The game was tied at one by the second inning. Ellsbury singled on the game’s first pitch and ended up scoring on a sac fly by Pedroia. But Lester gave up a single, a walk, and then a double play that did not prevent him from giving up three consecutive walks, the last of which resulted in a run scoring.
And that’s how we all figured out that Lester was in for an awful night. It only got worse from there, and to be honest, it’s not that easy to do worse than four walks in a single inning.
He gave up solo shots in the second, fourth, and fifth. While securing the first two outs of the third, he managed to allow a single, a walk, and two consecutive RBI singles.
He was lifted after giving up that home run in the fifth in favor of De La Torre, who promptly surrendered a solo shot of his own. But not before Lester had allowed an obscene seven runs on eight hits while walking seven and striking out three in less than five innings of work.
The Rays scored during every single inning in which he was on the mound. At no point were we even remotely safe during his watch.
There is so much that is wrong with that line. First of all, he gave up seven runs. Secondly, he gave up almost as many runs as hits, which means that there were several home runs too many in there. Thirdly, he gave up just as many walks as runs, which means that he needlessly put way too many runners on base. Fourthly, he struck out less than half the number of batters he walked, which means that he obviously had no command or control, in case he didn’t let us know that in every other conceivable way.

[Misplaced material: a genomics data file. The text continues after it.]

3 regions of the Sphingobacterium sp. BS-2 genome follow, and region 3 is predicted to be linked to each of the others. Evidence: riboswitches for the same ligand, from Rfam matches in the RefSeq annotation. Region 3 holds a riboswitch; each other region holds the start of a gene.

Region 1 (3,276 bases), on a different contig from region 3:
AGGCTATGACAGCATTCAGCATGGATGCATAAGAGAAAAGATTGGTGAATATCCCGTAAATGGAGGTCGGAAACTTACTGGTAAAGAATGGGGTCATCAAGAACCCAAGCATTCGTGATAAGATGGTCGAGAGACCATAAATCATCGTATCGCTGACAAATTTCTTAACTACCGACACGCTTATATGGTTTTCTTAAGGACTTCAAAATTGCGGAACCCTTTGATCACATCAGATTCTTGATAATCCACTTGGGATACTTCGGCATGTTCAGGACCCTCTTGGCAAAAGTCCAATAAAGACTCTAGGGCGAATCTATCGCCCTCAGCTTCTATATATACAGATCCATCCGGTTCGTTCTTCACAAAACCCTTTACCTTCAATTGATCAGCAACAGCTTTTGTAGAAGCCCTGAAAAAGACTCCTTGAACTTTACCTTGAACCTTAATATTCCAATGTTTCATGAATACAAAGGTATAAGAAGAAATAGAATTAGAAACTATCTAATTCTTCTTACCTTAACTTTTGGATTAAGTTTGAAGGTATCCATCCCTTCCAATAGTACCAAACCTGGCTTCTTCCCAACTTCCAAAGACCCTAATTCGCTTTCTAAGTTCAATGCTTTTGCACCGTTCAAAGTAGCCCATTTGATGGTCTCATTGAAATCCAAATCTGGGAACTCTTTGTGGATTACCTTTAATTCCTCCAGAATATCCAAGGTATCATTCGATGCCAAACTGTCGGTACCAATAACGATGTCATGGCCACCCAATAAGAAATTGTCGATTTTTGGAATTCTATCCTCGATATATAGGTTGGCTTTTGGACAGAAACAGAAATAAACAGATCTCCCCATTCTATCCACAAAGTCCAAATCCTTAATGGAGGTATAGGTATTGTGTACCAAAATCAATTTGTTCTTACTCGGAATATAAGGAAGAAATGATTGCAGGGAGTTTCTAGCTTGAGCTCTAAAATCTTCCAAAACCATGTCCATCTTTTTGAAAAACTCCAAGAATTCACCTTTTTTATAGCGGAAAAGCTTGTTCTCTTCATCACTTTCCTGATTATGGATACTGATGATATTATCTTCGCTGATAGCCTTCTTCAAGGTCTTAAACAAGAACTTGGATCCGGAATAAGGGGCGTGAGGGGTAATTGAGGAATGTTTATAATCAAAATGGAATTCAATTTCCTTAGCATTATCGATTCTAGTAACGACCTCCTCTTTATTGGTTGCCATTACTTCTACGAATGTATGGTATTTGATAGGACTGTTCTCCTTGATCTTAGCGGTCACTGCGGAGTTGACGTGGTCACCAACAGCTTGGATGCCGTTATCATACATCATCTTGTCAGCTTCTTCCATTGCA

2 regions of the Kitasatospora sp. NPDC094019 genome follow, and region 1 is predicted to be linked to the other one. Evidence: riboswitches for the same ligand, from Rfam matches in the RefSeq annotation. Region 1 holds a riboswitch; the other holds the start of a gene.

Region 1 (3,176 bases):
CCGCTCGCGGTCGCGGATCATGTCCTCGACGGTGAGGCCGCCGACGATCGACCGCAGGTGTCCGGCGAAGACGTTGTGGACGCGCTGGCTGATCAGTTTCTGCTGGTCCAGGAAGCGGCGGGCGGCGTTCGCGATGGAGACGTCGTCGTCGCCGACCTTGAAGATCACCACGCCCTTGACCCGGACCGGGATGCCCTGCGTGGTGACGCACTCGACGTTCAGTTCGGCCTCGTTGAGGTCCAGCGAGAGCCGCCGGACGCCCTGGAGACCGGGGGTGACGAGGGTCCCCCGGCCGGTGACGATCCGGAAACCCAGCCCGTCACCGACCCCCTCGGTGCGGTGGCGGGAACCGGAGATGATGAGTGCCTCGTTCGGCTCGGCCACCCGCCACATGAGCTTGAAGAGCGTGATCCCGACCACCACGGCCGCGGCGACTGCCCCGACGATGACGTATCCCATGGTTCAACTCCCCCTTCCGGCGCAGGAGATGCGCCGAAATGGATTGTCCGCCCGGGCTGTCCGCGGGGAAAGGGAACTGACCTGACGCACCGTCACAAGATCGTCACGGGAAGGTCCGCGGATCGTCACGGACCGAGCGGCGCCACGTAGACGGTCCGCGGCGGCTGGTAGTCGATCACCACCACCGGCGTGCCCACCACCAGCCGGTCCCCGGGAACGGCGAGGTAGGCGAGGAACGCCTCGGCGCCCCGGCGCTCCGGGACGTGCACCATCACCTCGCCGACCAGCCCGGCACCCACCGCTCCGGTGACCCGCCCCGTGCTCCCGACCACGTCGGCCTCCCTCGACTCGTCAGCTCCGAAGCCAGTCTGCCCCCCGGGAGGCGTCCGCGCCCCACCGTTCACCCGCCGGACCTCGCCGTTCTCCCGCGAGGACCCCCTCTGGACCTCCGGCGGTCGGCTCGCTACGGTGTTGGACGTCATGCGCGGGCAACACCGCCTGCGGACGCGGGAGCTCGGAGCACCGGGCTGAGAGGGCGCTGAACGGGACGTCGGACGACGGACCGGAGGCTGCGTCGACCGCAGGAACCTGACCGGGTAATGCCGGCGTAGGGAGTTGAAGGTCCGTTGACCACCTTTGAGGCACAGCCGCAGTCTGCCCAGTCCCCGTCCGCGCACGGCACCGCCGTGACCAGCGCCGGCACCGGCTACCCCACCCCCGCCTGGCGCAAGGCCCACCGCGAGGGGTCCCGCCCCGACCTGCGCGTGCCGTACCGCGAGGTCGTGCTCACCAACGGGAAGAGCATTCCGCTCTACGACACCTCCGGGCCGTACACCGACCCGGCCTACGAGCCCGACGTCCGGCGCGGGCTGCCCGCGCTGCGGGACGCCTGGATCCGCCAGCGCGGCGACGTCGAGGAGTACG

The surprise, therefore, was not the fact that Lester’s night was so bad. The surprise was that, somehow, the Rays did not make it even worse. With the way he was pitching, that would not have been difficult to accomplish.
Meanwhile, the only other time we scored was the third. Iglesias singled, Ellsbury reached on a fielder’s choice, Victorino moved them both along with a sac bunt, Pedroia struck out, Papi intentionally walked to load the bases, and Napoli singled in two runs.
De La Torre ended up pitching the rest of the game and, I think, really impressed. He was great. Ironically, perhaps he should have started. We lost, 8-3.